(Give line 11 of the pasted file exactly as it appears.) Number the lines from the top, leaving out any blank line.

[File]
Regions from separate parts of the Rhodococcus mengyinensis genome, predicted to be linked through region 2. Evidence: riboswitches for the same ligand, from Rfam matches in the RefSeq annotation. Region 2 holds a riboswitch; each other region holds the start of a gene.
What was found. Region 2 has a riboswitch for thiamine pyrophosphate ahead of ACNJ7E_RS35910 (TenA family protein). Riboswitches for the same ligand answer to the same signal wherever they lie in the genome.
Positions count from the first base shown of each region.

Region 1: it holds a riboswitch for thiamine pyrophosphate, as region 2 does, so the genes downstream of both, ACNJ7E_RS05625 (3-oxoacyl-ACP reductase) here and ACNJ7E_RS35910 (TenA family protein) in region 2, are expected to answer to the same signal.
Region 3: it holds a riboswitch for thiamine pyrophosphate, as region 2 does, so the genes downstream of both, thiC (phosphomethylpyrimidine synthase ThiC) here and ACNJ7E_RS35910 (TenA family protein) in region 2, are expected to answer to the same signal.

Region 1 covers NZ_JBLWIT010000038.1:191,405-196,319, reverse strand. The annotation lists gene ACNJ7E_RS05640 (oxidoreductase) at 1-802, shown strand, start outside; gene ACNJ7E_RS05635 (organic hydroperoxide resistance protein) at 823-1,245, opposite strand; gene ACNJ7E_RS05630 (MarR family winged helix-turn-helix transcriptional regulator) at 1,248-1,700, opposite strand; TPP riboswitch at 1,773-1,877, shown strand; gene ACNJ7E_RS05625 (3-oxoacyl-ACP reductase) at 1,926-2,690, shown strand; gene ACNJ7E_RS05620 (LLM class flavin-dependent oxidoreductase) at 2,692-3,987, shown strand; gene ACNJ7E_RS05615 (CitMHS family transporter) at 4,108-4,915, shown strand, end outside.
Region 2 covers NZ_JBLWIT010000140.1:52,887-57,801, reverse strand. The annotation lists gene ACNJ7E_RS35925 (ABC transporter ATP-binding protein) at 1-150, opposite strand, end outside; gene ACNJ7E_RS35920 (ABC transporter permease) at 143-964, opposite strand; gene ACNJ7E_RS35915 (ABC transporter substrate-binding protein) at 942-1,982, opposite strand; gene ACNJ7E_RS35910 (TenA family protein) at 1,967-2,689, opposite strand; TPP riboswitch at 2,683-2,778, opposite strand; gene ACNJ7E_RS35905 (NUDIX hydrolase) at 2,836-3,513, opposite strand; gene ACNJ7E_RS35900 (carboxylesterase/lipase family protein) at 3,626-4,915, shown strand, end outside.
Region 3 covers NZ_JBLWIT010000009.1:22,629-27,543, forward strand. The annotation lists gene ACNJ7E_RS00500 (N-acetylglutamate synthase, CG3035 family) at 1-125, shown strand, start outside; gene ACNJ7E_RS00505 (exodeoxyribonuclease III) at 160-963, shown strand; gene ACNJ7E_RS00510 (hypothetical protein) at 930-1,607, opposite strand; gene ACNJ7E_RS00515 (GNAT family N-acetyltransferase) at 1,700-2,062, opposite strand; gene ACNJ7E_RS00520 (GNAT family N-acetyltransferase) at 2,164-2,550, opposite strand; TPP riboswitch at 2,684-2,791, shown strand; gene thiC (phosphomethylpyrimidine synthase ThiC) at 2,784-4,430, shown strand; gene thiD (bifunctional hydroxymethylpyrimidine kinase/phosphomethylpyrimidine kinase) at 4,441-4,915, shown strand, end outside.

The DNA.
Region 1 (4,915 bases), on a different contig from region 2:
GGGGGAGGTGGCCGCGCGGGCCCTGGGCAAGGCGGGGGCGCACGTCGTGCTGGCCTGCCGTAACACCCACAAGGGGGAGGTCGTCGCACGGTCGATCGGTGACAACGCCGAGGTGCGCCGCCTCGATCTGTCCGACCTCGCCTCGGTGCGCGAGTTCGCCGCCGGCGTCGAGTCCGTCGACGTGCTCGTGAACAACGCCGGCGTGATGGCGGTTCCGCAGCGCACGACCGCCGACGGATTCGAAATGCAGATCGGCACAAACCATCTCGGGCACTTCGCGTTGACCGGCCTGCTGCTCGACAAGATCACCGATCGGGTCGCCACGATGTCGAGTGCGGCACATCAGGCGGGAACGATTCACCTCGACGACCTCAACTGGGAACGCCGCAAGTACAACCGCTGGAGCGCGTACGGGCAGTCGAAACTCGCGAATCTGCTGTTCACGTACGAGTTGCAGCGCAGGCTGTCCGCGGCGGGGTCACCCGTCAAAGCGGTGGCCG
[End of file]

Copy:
GGGGGAGGTGGCCGCGCGGGCCCTGGGCAAGGCGGGGGCGCACGTCGTGCTGGCCTGCCGTAACACCCACAAGGGGGAGGTCGTCGCACGGTCGATCGGTGACAACGCCGAGGTGCGCCGCCTCGATCTGTCCGACCTCGCCTCGGTGCGCGAGTTCGCCGCCGGCGTCGAGTCCGTCGACGTGCTCGTGAACAACGCCGGCGTGATGGCGGTTCCGCAGCGCACGACCGCCGACGGATTCGAAATGCAGATCGGCACAAACCATCTCGGGCACTTCGCGTTGACCGGCCTGCTGCTCGACAAGATCACCGATCGGGTCGCCACGATGTCGAGTGCGGCACATCAGGCGGGAACGATTCACCTCGACGACCTCAACTGGGAACGCCGCAAGTACAACCGCTGGAGCGCGTACGGGCAGTCGAAACTCGCGAATCTGCTGTTCACGTACGAGTTGCAGCGCAGGCTGTCCGCGGCGGGGTCACCCGTCAAAGCGGTGGCCG